Over the last few weeks, I’d been experiencing soreness in my knees. A visit to my physical therapist and doctor revealed I’m wasn’t actually hurt, just tight. The story about that is rather funny, and can be found here.
In any case, this week in Tap 1, we were scheduled to watch “Tap Dance In America” as part of our education about the nature of Tap dancing. Our teacher loves that movie, and it is actually a great movie truth be told. Still, I was bummed we couldn’t dance that day. I was itching too.
One of our dance teacher’s habits is leading us through what she refers to as “call and response.” She introduces the concept to us very early on in the semester, like week three type “early.” Slowly, she starts to get us into leading it, first in small groups and eventually in front of the class.
Thursday morning last week, I was signed up to lead. We aren’t, traditionally, supposed to plan it, and I didn’t. What I did do, though, was go in knowing more or less what steps I wanted to integrate in there at some point, including a little three step sequence I had as my foundation. I’d been playing with it for a week or so on my own, and had discovered it was both simple enough that anyone could do it and versatile enough that it could become a great foundation for larger, more complicated sequences if done sharply and precisely.
I had no idea how I’d get into it though, or where I’d go from there or even if that sequence would stay in the same order or anything (which it did but it expanded), and I set my mind on avoiding thinking about it until I got up to lead that day.
As we went through warm-ups, with a prospective student and her mother off to the side of the floor watching, I felt my heart race and my feet get antsier than even normal to move.
I was ready for it, and it went well.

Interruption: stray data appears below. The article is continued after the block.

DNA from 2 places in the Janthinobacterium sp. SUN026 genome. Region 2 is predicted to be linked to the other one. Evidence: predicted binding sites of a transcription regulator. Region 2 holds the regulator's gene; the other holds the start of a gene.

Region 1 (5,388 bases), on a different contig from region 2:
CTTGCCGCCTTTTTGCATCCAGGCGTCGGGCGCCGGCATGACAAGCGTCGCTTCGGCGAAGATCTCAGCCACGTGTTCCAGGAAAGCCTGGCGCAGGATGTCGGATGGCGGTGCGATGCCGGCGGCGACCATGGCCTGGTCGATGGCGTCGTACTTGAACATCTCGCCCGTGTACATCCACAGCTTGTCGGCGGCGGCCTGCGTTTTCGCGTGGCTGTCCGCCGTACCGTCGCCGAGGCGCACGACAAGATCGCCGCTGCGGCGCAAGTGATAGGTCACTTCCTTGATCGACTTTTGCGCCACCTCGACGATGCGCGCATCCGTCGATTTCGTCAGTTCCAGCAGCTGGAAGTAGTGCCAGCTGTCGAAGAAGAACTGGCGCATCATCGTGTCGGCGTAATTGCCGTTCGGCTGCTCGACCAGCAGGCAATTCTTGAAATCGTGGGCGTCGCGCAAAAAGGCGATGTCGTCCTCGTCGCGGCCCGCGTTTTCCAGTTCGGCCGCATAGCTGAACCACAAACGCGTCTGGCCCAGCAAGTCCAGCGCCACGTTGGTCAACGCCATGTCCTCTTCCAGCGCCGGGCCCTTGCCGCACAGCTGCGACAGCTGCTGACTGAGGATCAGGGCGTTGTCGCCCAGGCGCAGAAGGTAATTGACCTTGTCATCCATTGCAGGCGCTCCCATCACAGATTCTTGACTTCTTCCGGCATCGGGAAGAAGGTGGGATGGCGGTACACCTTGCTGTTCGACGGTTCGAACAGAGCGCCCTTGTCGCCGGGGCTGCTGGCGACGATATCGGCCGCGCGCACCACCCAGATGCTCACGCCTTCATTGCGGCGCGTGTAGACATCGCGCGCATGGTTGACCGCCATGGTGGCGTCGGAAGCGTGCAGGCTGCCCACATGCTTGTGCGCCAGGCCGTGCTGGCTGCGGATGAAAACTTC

The reason I’m writing this though is to tell you about an interaction I had afterward with a classmate.
This classmate came up to me afterward and said something nobody had ever said:
“Dude, well done! You make this look easy!”
Let me reiterate: Nobody had ever said that before.
On the one hand, it’s to be expected: this is Tap 1. A great deal of it is stuff I’m already familiar with, and it SHOULD be easy for me, as I’ve taken this class before and am honored enough to be in the Tap Ensemble here.
Still though, getting such praise from a classmate, without team or even formal friendship bias, was welcome and rare.
I, of course, passed it off awkwardly, giving my appreciation for the compliment while telling them I have “brain-farts” all the time in Ensemble rehearsal, but the comment has still stuck with me ever since.
As the semester goes on, I go through the weekly excitement of dance class and the grind of trying to push myself to close the gap as quickly as possible the divided the experience and skill of the other dancers in the Ensemble.
That Thursday, however, brought a brief moment to smile at myself, not just because of how much I love this, but at how far I’ve come. My assessments in the class continually go well; the choreography isn’t as challenging, and besides the occasional step that confounds me on my first few attempts at it, I feel like I pick things up in this class fairly well.
Interestingly, I could have probably seen this coming.
At team dance camp (“Bootcamp”) in August, so many of my peers and mentors on the team told me that I would learn so much more in my second iteration of the class than I did in the first one.
They were right.
Last year, I learned how to do the steps. This year, I dare say I’m learning to dance. My peer’s comments that day were a reminder of that, an objective one that I couldn’t simply discount in the wake of my own focus on improvement. With that, and the many kind comments my teachers and my amazing mentors on the team have been giving me, I have all the motivation in the world to keep pushing.
It’s all so much more than I could have ever expected to experience so early in my life as a tap dancer. Don’t get me wrong, they aren’t holding back on me when I screw up, and I continually beg them not to take it easy on me just because I’m older and starting to dance so late in life compared to when they did; but they’re giving out both praise and guidance at the same time, and it’s everything I want and need.